Most dating and relationships books, columns and shows won’t go near issues of faith. Author, professor and speaker Dr. Christine B. Whelan assumes faith has some role, and tackles even the toughest questions.
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Pure Sex, Pure (Unrequited) Love
When the one you love doesn't feel the same
It’s the subject of great literature from Don Quixote to The Great Gatsby. It’s the emotions behind ballads from the Eagles to Coldplay. Unrequited love is a love that isn’t reciprocated—and it’s something that most of us have experienced.
According to a recent BustedHalo online poll, more than 90% of respondents said that they have either had romantic feelings that have gone unreciprocated, or that they have had a friend who has had feelings for them that they did not share. It’s a torturous emotion: You just can’t get the object of your affection and desire to see you in the same way, or you feel deeply guilty about not wanting to be romantically involved with someone you love as a friend.
Jean, 27, had a big crush on a guy from work. She followed him around, tried to be where she thought he would be and became his friend. She chatted him up about philosophical topics, did her best to look good and seem appealing and gave him plenty of opportunities to take the relationship to the “next level.” But, after months and months, “he didn’t bite,” she writes.
Ryan, 29, said he was head-over-heels for a woman for a long time, but knew the feeling wasn’t mutual. “Although I still respect her and we are very close I have come to realize it wasn’t meant to be,” he writes. While Ryan now says that in hindsight, things worked out for the best, it was a rough few years of unreciprocated emotions.
Unrequited love can lead to depression and in its most extreme forms, stalking and other questionable behavior. But most of the time, unrequited love just feels like a slow punishment. And some young-adults wonder why God is allowing them to feel this way.
If, as the Gospel of John says, God is love, then God is intricately tied to our romantic lives here on earth. And many Christians blame God for their unrequited love—that if God loved them He would bring them happiness, according to Laura A. Smit, in her book Loves Me, Loves Me Not: The Ethics of Unrequited Love. Instead, she argues, that “if we believe God is love, we must trust that even in those times where we want to cry with rage and frustration … God is treating us with love.”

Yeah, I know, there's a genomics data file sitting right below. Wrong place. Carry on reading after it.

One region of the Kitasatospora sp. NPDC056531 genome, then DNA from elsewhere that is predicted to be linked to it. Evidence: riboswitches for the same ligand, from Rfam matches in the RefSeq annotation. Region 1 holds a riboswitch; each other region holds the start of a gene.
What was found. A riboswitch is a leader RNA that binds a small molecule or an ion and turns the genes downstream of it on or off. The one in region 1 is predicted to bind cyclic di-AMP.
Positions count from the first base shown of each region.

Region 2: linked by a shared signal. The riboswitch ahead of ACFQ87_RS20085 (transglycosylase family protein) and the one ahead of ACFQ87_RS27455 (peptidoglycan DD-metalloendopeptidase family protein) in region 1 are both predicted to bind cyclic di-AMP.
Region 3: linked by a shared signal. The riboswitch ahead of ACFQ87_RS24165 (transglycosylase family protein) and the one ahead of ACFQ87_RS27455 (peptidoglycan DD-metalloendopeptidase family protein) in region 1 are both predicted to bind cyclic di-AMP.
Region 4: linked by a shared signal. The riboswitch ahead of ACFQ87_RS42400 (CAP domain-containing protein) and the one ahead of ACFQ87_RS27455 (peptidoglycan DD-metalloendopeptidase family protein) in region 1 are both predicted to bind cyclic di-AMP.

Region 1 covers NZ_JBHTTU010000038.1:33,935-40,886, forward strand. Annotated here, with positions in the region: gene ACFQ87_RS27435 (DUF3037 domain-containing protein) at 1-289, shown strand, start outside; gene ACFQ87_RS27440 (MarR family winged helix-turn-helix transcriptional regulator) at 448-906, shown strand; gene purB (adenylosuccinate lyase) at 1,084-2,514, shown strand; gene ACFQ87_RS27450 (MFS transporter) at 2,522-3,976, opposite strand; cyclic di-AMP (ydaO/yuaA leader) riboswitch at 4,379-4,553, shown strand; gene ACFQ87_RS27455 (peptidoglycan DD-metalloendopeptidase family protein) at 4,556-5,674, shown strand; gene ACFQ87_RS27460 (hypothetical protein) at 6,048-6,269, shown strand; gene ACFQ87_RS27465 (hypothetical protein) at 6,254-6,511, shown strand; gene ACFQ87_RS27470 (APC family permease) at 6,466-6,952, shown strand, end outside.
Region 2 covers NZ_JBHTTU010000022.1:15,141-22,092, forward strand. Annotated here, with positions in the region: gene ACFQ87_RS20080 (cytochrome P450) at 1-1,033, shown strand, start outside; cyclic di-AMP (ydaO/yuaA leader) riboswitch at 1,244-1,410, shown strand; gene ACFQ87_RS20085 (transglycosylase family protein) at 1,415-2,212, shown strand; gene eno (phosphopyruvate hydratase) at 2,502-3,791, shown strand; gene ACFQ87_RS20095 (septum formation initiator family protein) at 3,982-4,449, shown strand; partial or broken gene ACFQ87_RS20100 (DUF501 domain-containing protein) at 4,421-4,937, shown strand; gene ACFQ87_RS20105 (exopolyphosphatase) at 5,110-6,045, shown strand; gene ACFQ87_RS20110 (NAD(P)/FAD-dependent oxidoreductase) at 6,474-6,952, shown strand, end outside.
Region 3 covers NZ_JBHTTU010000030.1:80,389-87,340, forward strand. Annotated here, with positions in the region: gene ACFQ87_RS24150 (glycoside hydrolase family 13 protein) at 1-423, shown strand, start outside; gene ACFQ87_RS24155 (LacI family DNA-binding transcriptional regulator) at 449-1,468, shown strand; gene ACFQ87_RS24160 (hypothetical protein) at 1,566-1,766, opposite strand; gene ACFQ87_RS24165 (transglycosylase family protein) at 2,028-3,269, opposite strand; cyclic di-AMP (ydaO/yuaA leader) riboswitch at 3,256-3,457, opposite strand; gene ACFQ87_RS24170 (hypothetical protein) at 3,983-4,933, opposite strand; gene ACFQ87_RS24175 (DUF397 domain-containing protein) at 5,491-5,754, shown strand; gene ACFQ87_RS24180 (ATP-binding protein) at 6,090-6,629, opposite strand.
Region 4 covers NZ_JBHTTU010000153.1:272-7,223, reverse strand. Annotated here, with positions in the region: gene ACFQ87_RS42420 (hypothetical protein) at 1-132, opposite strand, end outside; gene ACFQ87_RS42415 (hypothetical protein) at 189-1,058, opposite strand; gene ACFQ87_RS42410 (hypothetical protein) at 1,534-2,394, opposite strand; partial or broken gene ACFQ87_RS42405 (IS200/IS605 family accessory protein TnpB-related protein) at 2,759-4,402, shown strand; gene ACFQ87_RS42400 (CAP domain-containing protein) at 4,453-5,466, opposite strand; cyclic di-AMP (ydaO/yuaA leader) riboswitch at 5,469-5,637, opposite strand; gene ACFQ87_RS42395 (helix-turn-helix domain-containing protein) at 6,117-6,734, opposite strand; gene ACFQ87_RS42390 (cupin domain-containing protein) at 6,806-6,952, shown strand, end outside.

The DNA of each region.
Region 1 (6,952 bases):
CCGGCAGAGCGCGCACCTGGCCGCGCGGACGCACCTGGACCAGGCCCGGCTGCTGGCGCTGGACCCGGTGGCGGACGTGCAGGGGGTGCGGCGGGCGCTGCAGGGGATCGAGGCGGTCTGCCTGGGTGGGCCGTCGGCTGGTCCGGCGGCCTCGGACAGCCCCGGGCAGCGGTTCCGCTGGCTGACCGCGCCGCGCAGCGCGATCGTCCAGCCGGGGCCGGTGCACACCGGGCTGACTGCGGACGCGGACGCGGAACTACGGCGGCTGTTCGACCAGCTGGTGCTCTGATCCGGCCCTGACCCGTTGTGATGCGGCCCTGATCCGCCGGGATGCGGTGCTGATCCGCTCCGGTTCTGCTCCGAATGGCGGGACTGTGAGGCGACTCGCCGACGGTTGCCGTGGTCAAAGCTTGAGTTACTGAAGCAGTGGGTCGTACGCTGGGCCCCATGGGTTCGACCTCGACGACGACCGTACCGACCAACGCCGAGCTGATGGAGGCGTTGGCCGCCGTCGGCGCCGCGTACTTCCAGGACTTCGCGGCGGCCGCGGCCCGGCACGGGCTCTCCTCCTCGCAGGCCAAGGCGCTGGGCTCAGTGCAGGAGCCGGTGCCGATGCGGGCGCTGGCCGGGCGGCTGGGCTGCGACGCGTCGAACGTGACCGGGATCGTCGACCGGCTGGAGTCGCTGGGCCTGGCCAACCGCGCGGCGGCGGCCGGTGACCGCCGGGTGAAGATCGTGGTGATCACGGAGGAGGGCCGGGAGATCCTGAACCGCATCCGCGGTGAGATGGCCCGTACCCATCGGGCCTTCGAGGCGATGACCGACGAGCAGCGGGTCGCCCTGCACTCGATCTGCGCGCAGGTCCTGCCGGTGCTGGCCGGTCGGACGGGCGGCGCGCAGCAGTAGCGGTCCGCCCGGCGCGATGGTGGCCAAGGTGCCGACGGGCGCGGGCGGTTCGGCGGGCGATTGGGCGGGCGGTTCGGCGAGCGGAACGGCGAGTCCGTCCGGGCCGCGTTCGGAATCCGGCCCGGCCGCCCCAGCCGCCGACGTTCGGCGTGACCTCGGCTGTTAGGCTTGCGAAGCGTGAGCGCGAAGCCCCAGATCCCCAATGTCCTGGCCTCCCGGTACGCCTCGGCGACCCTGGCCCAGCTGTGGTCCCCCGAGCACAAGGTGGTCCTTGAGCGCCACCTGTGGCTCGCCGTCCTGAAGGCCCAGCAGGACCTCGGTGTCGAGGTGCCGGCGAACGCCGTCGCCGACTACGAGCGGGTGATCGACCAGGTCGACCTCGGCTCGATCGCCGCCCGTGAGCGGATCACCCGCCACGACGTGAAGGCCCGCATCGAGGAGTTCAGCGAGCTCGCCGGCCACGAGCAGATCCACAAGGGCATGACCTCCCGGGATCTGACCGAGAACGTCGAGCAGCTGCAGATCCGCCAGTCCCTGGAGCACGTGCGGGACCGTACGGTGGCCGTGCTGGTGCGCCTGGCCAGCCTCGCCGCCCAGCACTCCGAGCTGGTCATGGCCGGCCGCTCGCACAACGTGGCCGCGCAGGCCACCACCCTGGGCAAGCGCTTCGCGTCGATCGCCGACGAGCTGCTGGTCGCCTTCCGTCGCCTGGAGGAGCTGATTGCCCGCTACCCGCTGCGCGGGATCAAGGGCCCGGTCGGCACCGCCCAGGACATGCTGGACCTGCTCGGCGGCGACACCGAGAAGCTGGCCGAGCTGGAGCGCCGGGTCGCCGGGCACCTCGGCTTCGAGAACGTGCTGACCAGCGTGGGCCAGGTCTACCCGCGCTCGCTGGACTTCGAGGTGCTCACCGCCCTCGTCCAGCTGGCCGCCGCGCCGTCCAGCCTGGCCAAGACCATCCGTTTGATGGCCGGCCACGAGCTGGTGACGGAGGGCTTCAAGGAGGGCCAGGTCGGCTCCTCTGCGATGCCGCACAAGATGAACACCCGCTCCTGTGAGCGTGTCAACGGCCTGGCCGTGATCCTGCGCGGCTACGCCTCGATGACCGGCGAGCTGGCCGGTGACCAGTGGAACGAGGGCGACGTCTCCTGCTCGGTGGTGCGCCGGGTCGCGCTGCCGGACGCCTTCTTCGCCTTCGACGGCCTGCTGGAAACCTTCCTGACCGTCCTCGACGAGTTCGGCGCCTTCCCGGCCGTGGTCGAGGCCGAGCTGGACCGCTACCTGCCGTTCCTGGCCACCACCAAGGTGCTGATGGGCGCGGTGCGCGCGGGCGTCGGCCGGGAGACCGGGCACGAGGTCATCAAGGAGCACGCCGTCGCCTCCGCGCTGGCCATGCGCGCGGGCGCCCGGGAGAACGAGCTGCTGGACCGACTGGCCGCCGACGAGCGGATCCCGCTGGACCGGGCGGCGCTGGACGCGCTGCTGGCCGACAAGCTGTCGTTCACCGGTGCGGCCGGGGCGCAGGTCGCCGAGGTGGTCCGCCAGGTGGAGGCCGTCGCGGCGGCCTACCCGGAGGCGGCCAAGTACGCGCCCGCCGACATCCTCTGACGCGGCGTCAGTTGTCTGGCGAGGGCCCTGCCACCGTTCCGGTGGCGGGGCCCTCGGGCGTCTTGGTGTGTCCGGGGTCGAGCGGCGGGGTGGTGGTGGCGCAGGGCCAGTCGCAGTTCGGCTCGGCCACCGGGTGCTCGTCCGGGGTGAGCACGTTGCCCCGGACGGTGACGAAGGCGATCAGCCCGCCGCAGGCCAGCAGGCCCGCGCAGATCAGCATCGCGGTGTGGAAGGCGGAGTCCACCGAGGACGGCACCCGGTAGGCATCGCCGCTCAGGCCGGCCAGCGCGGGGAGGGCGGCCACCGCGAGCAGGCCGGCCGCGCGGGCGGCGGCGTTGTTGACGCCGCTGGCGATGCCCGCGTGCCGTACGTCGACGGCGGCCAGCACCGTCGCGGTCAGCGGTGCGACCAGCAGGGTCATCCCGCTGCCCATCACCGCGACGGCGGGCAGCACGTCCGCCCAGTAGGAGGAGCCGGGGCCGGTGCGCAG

Plan of Action
When it comes time for action, BustedHalo respondents are split down the middle on how to how to handle unrequited love: 54% said it was best to keep your feelings to yourself until you know where they stand—you don’t want to ruin the friendship, while 46% said it was to best tell them how you feel and see what happens.
Deborah, 35, was in love with a man for three years. “Finally, one day I told him I wanted more than friendship and he told me (nicely) no. But, since then we have become very good and true friends. In fact, it’s surprising because I thought the friendship would end once we talked about our feelings, but it has only grown stronger,” she writes.
Joseph, 33, and Trevor, 29, both report that they came clean with their feelings—and were rejected—but they felt that sharing their feelings put an end to the anguish: At least they knew where these women stood.
the “confess” or “keep quiet” question.
For some who chose to stay quiet, the friendships broke up. Anne, 25, writes “It was awkward. It destroyed the friendship. I avoided him until we just kinda stopped hanging out.” For others, those feelings of unrequited romantic love transitioned into a strong friendship.
In fact, 74% of BustedHalo respondents said that they have had a friendship that managed to continue and be strong despite feelings of unrequited love.
“I Wasn’t Enough”
Diedre, 35, was—and still may be—in love with a close friend of hers, and has never shared her feelings. Now, he’s getting married in a few months. “I think because I never really came straight out and told him how I really felt that to this day I still wonder if he really knows how much I liked him,” she muses. “We continue to remain friends, although since he got engaged have not spent as much time hanging out. Really he’s just too busy, although I still wonder sometimes if he has an inkling [of my feelings]. I am extremely happy that he has found someone who makes him happy because I obviously wasn’t enough,” she writes, with obvious pain.
And sometimes unrequited love can last a lifetime:
John, 61, writes that he dated a woman when they were both teenagers, but broke up because they “outgrew the relationship.” Years later, as they remained friends, he realized he was really in love with her. Yet they had both married other people.
Decades passed. Her husband died and John’s marriage ended in divorce, all the while the two remained close friends. “I still am in love with this woman, but do not have any expectations other than that we maintain, at the very least, this wonderful and fulfilling relationship we have, which has been the only constant in my life over the past 47 years…. This may be the most important relationship of my life.”
There’s no easy answer on how to handle feelings of unrequited love—which is why it’s no surprise that our BustedHalo poll shows little resolution on the “confess” or “keep quiet” question. What is clear is that if your feelings are more than a crush, more than casual attraction, there is a possibility for a long and fulfilling friendship beneath these roiling emotions. Prayer and time may be the best cures.
If your feelings of unrequited love have gone on for months or even years, it’s time to move on, lest these unreciprocated emotions prevent you from actually having a deep and fulfilling relationship yourself.